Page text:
In Spring 2017, Olivia Davis, Assistant Curator for the Montefiore Medical Center Fine Art Program and Collection, approached renowned artist Tom Christopher to create the first virtual reality experience specifically for pediatric cancer patients in the Bronx, NY. The hospital wanted to create a painting that patients “walk through” from their hospital bed, something patients could relate to, something at once familiar (their neighborhood), surprising and magical. Davis immediately thought of Christopher, who is known for his expressionist take on urban life.
NY artist Tom Christopher learned Tilt Brush on commission from Montefiore Medical Center in the Bronx, NY. Clinicians wanted to see if relatable, localized VR art could relieve pain enough to reduce the need for Opioids in pediatric patients. It’s working.
Founded in 1884, Montefiore Medical Center is a nationally ranked university research and teaching hospital affiliated with the Albert Einstein School of Medicine in the Bronx, NY. The hospital’s mission explicitly includes innovating new treatments while advancing the health of the community it serves.
Christopher is a classically trained artist who spent his career drawing courtroom scenes and cars for commercial clients. In his youth in California, Christopher worked in Disneyland’s New Orleans Square as a pirate with a sketchbook. “When Olivia called me to do a VR project, I jumped at the chance,” Christopher told me in an interview. “Even though I knew nothing about VR, I recognized this was a rare opportunity for an artist in his 60s to discover a new medium. When I finally understood Tilt Brush’s ability to create immersive 3D art I immediately saw its transformative potential. Literally going inside a piece of art is absolutely revolutionary, and something artists have always sought to do. And it’s just in its infancy.”
The stylized, hand-drawn VR experiences that Christopher created are a mix of old-school documentary art, the artist’s singular painting style, and clever uses of the Google’s Tilt Brush creation tool. The pieces don’t start out as VR. Christopher does what he’s always done: draw and explore the subjects through observation and sketches. The sketches are incredibly immersive and complex, comprised of multiple streets and vignettes seen through his expressionist lens. Working in 3D with Tilt Brush, Christopher explained, turns a drawing into a sculpture, which he can manipulate and move around.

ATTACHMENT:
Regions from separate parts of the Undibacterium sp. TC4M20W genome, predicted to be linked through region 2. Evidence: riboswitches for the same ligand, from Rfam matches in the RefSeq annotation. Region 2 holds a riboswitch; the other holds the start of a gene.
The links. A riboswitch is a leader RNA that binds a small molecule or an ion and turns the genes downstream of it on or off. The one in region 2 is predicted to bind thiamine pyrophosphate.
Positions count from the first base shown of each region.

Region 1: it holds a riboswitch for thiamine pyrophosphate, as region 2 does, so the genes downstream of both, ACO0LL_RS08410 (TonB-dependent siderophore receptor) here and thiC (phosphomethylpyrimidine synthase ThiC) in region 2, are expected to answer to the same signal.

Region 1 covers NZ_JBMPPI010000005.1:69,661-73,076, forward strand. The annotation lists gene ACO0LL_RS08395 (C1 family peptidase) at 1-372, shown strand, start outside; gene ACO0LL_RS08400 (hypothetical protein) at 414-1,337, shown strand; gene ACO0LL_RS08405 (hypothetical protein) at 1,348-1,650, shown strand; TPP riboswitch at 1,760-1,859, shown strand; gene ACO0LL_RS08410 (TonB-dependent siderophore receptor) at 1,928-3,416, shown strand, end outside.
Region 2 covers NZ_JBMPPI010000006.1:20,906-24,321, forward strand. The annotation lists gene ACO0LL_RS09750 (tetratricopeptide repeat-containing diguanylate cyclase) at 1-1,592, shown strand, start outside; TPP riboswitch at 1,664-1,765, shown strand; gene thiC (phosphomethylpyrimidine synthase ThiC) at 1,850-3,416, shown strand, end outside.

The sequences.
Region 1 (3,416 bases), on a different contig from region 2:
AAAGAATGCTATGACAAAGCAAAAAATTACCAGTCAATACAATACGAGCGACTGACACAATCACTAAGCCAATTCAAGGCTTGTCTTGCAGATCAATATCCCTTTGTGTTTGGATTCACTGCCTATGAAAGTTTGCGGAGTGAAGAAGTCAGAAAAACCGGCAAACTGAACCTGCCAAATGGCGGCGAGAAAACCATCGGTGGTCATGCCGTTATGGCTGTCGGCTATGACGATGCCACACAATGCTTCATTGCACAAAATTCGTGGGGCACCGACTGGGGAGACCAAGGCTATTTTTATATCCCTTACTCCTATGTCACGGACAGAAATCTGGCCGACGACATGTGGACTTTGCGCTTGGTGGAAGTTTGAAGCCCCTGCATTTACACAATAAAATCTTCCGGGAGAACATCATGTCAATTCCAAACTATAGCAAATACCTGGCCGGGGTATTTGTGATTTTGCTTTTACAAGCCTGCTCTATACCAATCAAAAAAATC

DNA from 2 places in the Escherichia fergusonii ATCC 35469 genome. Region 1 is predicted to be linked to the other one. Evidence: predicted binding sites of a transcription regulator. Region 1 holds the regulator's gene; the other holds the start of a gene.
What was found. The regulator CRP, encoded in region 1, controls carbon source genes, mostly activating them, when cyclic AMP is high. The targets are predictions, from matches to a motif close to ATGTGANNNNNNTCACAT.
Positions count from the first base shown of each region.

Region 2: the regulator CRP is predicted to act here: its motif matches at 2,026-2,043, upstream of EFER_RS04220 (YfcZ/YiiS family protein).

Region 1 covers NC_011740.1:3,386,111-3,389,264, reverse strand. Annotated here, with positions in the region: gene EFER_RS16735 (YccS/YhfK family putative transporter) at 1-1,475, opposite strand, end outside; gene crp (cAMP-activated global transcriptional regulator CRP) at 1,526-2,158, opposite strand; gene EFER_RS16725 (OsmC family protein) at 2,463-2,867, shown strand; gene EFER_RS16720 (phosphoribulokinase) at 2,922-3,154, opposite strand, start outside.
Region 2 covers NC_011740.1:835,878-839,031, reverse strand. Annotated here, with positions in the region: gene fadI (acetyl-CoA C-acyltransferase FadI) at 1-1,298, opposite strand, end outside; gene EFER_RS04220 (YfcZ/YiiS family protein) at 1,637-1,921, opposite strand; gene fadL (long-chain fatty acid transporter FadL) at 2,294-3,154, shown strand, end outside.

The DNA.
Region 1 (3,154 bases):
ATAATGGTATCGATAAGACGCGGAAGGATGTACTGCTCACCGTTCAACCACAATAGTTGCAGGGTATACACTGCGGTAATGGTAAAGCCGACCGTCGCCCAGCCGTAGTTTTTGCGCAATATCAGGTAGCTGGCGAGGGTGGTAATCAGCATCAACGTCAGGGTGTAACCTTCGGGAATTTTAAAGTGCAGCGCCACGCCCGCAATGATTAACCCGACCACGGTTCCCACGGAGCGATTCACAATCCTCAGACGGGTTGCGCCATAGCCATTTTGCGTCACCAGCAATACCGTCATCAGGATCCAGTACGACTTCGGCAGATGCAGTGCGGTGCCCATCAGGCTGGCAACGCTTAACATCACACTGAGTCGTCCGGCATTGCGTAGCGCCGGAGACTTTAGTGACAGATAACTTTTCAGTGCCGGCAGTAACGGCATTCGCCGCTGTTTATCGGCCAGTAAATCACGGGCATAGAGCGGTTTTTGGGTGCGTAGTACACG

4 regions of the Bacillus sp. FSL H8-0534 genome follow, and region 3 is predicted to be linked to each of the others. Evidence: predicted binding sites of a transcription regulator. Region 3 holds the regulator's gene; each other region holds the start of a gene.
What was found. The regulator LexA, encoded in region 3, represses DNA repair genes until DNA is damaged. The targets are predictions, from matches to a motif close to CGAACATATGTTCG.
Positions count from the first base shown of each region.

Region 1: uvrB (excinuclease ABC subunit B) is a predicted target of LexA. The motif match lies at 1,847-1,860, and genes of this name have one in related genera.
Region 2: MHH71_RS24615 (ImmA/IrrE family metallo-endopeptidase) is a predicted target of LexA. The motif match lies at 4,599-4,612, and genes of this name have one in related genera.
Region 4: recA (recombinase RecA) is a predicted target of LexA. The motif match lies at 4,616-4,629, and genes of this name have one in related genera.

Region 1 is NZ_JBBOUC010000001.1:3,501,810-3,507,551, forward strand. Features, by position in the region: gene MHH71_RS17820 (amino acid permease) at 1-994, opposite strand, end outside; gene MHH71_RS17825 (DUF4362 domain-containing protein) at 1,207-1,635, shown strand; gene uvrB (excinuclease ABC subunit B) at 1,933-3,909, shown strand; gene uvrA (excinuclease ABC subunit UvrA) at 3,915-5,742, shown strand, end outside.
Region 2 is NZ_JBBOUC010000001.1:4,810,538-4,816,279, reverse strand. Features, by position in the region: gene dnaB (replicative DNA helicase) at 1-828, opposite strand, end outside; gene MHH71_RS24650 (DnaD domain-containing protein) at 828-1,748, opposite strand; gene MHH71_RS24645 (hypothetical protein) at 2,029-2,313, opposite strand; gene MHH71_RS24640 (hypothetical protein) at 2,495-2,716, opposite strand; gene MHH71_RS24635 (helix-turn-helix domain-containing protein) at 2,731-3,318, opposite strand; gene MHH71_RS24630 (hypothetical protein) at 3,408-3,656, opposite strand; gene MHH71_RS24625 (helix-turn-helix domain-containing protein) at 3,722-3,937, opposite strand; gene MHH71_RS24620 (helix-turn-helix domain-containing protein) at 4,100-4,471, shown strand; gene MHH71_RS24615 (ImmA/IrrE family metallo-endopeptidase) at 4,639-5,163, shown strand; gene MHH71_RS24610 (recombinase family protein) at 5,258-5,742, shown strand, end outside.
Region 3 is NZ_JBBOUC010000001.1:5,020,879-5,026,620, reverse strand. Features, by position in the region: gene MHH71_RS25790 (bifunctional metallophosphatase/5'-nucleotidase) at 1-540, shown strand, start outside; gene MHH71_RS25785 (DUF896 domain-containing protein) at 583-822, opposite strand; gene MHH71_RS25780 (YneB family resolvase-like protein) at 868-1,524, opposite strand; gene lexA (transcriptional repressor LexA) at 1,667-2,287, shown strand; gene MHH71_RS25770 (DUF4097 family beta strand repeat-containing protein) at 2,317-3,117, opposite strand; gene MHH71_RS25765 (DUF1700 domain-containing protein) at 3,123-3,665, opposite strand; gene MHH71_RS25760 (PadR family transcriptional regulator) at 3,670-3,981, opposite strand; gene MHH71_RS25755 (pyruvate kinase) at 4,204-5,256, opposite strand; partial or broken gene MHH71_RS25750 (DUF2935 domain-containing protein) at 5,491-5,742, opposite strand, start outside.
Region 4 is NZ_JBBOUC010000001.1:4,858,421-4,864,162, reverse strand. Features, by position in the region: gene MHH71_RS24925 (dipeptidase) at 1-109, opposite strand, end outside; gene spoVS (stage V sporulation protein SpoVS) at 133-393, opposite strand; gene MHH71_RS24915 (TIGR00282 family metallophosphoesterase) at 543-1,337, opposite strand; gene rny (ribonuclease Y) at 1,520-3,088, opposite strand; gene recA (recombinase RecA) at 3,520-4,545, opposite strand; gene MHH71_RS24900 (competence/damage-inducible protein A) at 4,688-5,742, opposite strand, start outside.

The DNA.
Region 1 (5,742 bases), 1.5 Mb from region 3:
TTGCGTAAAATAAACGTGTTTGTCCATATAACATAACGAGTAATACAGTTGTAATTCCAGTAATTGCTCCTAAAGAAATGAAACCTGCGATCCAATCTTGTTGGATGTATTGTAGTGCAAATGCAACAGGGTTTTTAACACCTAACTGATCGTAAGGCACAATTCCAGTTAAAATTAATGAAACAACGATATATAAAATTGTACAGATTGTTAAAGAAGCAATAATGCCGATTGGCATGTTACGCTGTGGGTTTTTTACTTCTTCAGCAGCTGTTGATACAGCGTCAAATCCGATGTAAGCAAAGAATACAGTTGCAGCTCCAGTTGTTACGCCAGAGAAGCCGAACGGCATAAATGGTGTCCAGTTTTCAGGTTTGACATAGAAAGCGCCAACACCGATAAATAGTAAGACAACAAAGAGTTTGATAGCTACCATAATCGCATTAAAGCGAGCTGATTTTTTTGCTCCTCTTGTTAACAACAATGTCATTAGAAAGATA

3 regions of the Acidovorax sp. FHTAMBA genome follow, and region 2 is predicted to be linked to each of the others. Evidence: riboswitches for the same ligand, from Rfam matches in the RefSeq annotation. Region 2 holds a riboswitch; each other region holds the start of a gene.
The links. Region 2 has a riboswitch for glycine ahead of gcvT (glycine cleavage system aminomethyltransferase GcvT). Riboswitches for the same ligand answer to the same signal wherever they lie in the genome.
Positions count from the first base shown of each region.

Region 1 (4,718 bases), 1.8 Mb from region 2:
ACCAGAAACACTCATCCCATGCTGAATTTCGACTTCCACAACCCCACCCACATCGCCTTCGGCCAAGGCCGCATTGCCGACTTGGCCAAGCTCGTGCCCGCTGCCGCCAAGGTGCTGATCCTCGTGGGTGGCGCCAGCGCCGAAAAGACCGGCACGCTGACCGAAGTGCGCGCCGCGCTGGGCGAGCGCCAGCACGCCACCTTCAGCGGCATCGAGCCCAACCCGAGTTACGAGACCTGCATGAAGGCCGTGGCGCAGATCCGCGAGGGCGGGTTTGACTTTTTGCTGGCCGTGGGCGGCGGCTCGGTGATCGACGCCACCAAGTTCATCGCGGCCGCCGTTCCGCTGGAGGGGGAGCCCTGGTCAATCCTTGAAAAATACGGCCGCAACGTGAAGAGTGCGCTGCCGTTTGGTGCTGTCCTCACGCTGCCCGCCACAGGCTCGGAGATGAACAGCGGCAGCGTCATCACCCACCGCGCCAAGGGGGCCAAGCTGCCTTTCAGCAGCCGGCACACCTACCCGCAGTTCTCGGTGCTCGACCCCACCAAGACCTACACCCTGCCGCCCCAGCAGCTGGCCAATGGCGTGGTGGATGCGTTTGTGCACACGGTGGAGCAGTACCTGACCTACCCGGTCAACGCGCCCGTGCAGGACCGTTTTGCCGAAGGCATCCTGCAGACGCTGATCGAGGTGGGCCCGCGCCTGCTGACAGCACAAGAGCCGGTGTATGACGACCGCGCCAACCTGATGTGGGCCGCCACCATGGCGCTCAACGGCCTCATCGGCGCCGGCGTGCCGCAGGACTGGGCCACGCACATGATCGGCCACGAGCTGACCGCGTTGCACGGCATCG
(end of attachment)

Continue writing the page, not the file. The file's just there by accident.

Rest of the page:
“From cave drawings depicting a hunt to renaissance artists bringing viewers into the painting through the discovery of perspective, followed by cubists blowing up the images, artists have tried forever to get the viewer to walk into art. Well, it’s here, now we can finally do it. It will change art forever,” Christopher told me.
“With the advent of new technologies and the influence on younger generations, we saw that we needed to unite art and technology in hopes of enhancing the healing process,” said Davis. “We quickly realized that the power of this technology was stronger than we anticipated and Tom was able to create a unique, community-oriented work of art that is so much more meaningful than generic VR games on the market.”
“An immersive virtual-reality experience can commandeer a patient’s brain so it no longer focuses on pain,” says Dr. Brennan Spiegel, a researcher, gastroenterologist, and professor of medicine at Cedars-Sinai Hospital in Los Angeles. “It doesn’t work on everybody, but when it works, it really, really works,” he said.
Pediatric cancer patients are using VR for pain remediation instead of opioids at Montefiore Medical Center in New York.
Applied VR, a Los Angeles-based company also working on pediatric pain relief, uses the mobile Samsung GearVR to treat hospital patients suffering from anxiety, phantom, acute and chronic pain, memory loss, as well as the tedium of a long hospital stay. The content of the VR elements can range from games and guided relaxation to nature experiences and education. Josh Sackman, President of Applied VR, says games are most popular with kids. Applied VR has had to overcome a number of obstacles to be accepted in a hospital setting. “It has to work out of the box,” said Sackman. “It can’t be more complex than launching an app preloaded onto a phone.” In addition, the headsets must be sterile. As part of the “kit” provided to the hospital, Applied VR includes a healthy supply of disposable foam face pads, which can easily be replaced to ensure the GearVR is as close to sterile as possible outside an OR.
“The Virtual Reality Fine Art Program at Montefiore seeks to diminish anxiety, pain and opioid addiction through stimulus-rich and curated artistic environments. These experiences will serve as ‘immersive analgesics’ allowing physicians to treat their patients more effectively by improving patient’s health and hospital experiences and reducing reliance on pain medication, especially opioids,” Davis said.
“Since this collaboration proved successful, we are now planning on expanding our efforts to use fine art and advanced technologies for pain remediation in our Pediatric Sickle Cell, Hematology, Oncology and Bone Marrow Transplant patients,” Davis concluded.
Tom Christopher working with Tilt Brush, composited with what he’s making inside of VR.